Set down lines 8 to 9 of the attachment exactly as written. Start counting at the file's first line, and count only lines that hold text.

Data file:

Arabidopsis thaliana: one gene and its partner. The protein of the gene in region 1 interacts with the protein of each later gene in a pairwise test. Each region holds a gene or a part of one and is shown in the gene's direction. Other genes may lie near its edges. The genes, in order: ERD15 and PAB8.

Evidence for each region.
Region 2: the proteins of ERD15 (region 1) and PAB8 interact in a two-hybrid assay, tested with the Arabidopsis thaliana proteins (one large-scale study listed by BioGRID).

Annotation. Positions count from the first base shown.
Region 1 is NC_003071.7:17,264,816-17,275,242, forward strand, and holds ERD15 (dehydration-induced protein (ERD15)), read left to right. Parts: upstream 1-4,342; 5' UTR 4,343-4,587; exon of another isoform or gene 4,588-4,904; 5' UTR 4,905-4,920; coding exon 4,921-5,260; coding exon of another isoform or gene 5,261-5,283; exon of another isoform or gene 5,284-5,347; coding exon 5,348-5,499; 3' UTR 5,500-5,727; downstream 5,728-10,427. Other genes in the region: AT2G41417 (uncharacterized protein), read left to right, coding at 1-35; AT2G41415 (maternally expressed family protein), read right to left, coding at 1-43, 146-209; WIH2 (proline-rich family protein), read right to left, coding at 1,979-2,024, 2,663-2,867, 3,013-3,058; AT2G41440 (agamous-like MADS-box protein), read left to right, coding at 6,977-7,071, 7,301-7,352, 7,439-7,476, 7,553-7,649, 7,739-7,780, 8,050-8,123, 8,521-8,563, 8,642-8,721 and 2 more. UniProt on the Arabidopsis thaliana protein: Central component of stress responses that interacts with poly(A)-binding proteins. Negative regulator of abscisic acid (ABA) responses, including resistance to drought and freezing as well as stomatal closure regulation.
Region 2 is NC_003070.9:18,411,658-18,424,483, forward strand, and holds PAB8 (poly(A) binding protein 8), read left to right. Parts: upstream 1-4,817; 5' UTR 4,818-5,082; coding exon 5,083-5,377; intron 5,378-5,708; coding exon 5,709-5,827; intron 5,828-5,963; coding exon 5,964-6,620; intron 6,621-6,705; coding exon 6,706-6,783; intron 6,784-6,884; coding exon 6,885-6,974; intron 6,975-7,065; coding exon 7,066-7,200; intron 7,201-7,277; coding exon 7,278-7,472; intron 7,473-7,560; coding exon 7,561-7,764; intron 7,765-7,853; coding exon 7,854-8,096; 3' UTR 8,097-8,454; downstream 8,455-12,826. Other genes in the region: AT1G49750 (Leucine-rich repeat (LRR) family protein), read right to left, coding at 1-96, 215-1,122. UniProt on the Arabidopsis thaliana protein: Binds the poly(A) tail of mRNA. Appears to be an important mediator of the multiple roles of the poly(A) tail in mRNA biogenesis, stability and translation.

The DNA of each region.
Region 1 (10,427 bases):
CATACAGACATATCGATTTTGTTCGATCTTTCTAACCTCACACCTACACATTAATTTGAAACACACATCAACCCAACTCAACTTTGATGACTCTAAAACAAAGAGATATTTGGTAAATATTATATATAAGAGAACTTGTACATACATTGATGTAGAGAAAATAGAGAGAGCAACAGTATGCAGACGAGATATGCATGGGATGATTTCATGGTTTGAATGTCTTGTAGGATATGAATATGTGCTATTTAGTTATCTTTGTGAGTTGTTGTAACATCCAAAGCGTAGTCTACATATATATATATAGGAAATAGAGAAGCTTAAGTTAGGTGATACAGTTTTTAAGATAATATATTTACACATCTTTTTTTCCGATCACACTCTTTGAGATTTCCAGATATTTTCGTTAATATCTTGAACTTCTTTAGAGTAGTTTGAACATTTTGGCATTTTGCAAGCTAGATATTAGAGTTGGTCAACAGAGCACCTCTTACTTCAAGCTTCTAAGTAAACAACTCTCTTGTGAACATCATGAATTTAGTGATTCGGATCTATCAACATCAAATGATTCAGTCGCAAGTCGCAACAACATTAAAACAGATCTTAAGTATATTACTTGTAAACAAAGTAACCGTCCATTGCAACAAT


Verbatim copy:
Region 1 (10,427 bases):
CATACAGACATATCGATTTTGTTCGATCTTTCTAACCTCACACCTACACATTAATTTGAAACACACATCAACCCAACTCAACTTTGATGACTCTAAAACAAAGAGATATTTGGTAAATATTATATATAAGAGAACTTGTACATACATTGATGTAGAGAAAATAGAGAGAGCAACAGTATGCAGACGAGATATGCATGGGATGATTTCATGGTTTGAATGTCTTGTAGGATATGAATATGTGCTATTTAGTTATCTTTGTGAGTTGTTGTAACATCCAAAGCGTAGTCTACATATATATATATAGGAAATAGAGAAGCTTAAGTTAGGTGATACAGTTTTTAAGATAATATATTTACACATCTTTTTTTCCGATCACACTCTTTGAGATTTCCAGATATTTTCGTTAATATCTTGAACTTCTTTAGAGTAGTTTGAACATTTTGGCATTTTGCAAGCTAGATATTAGAGTTGGTCAACAGAGCACCTCTTACTTCAAGCTTCTAAGTAAACAACTCTCTTGTGAACATCATGAATTTAGTGATTCGGATCTATCAACATCAAATGATTCAGTCGCAAGTCGCAACAACATTAAAACAGATCTTAAGTATATTACTTGTAAACAAAGTAACCGTCCATTGCAACAAT